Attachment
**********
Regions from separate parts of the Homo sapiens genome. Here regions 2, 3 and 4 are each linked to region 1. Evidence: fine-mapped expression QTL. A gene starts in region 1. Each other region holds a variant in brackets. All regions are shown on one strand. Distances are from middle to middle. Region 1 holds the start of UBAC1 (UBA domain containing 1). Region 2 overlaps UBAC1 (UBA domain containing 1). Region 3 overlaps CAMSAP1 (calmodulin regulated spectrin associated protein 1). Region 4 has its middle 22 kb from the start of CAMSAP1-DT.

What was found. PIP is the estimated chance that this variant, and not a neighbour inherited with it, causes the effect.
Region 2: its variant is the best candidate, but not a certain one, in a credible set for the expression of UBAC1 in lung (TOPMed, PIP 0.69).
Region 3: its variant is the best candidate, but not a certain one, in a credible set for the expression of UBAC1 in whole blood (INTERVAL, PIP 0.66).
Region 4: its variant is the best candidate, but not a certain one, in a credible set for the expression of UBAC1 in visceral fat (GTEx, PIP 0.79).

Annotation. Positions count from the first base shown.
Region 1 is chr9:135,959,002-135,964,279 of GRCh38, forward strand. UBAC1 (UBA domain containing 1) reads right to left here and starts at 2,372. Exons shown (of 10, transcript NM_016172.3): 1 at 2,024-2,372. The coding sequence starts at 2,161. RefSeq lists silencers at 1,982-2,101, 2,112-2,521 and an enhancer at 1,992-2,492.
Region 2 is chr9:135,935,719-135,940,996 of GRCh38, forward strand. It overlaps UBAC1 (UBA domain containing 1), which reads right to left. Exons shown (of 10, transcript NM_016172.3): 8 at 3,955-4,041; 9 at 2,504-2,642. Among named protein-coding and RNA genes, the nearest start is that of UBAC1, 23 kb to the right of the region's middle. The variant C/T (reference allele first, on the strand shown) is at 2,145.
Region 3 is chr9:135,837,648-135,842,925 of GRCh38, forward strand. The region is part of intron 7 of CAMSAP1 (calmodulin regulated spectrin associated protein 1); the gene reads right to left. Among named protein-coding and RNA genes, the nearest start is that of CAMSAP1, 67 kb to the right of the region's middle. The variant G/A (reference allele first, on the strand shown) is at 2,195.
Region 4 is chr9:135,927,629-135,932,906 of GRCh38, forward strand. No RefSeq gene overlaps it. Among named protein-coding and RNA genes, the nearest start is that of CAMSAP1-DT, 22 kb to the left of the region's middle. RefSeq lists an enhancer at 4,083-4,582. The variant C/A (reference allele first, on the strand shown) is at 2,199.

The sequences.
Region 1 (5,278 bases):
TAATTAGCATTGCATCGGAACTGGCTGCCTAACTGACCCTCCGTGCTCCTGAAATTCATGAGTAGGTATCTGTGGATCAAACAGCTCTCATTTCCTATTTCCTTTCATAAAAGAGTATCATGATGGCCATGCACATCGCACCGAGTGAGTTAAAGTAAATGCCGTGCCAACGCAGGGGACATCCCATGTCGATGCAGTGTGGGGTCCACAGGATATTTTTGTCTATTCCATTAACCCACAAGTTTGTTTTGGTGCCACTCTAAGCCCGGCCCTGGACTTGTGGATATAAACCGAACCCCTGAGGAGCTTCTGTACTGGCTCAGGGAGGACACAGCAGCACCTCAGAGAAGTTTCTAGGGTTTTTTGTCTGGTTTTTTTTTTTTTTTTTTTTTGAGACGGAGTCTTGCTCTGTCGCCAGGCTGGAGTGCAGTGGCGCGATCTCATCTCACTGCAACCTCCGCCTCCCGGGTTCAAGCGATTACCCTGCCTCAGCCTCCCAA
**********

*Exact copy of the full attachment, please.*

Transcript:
Regions from separate parts of the Homo sapiens genome. Here regions 2, 3 and 4 are each linked to region 1. Evidence: fine-mapped expression QTL. A gene starts in region 1. Each other region holds a variant in brackets. All regions are shown on one strand. Distances are from middle to middle. Region 1 holds the start of UBAC1 (UBA domain containing 1). Region 2 overlaps UBAC1 (UBA domain containing 1). Region 3 overlaps CAMSAP1 (calmodulin regulated spectrin associated protein 1). Region 4 has its middle 22 kb from the start of CAMSAP1-DT.

What was found. PIP is the estimated chance that this variant, and not a neighbour inherited with it, causes the effect.
Region 2: its variant is the best candidate, but not a certain one, in a credible set for the expression of UBAC1 in lung (TOPMed, PIP 0.69).
Region 3: its variant is the best candidate, but not a certain one, in a credible set for the expression of UBAC1 in whole blood (INTERVAL, PIP 0.66).
Region 4: its variant is the best candidate, but not a certain one, in a credible set for the expression of UBAC1 in visceral fat (GTEx, PIP 0.79).

Annotation. Positions count from the first base shown.
Region 1 is chr9:135,959,002-135,964,279 of GRCh38, forward strand. UBAC1 (UBA domain containing 1) reads right to left here and starts at 2,372. Exons shown (of 10, transcript NM_016172.3): 1 at 2,024-2,372. The coding sequence starts at 2,161. RefSeq lists silencers at 1,982-2,101, 2,112-2,521 and an enhancer at 1,992-2,492.
Region 2 is chr9:135,935,719-135,940,996 of GRCh38, forward strand. It overlaps UBAC1 (UBA domain containing 1), which reads right to left. Exons shown (of 10, transcript NM_016172.3): 8 at 3,955-4,041; 9 at 2,504-2,642. Among named protein-coding and RNA genes, the nearest start is that of UBAC1, 23 kb to the right of the region's middle. The variant C/T (reference allele first, on the strand shown) is at 2,145.
Region 3 is chr9:135,837,648-135,842,925 of GRCh38, forward strand. The region is part of intron 7 of CAMSAP1 (calmodulin regulated spectrin associated protein 1); the gene reads right to left. Among named protein-coding and RNA genes, the nearest start is that of CAMSAP1, 67 kb to the right of the region's middle. The variant G/A (reference allele first, on the strand shown) is at 2,195.
Region 4 is chr9:135,927,629-135,932,906 of GRCh38, forward strand. No RefSeq gene overlaps it. Among named protein-coding and RNA genes, the nearest start is that of CAMSAP1-DT, 22 kb to the left of the region's middle. RefSeq lists an enhancer at 4,083-4,582. The variant C/A (reference allele first, on the strand shown) is at 2,199.

The sequences.
Region 1 (5,278 bases):
TAATTAGCATTGCATCGGAACTGGCTGCCTAACTGACCCTCCGTGCTCCTGAAATTCATGAGTAGGTATCTGTGGATCAAACAGCTCTCATTTCCTATTTCCTTTCATAAAAGAGTATCATGATGGCCATGCACATCGCACCGAGTGAGTTAAAGTAAATGCCGTGCCAACGCAGGGGACATCCCATGTCGATGCAGTGTGGGGTCCACAGGATATTTTTGTCTATTCCATTAACCCACAAGTTTGTTTTGGTGCCACTCTAAGCCCGGCCCTGGACTTGTGGATATAAACCGAACCCCTGAGGAGCTTCTGTACTGGCTCAGGGAGGACACAGCAGCACCTCAGAGAAGTTTCTAGGGTTTTTTGTCTGGTTTTTTTTTTTTTTTTTTTTTGAGACGGAGTCTTGCTCTGTCGCCAGGCTGGAGTGCAGTGGCGCGATCTCATCTCACTGCAACCTCCGCCTCCCGGGTTCAAGCGATTACCCTGCCTCAGCCTCCCAA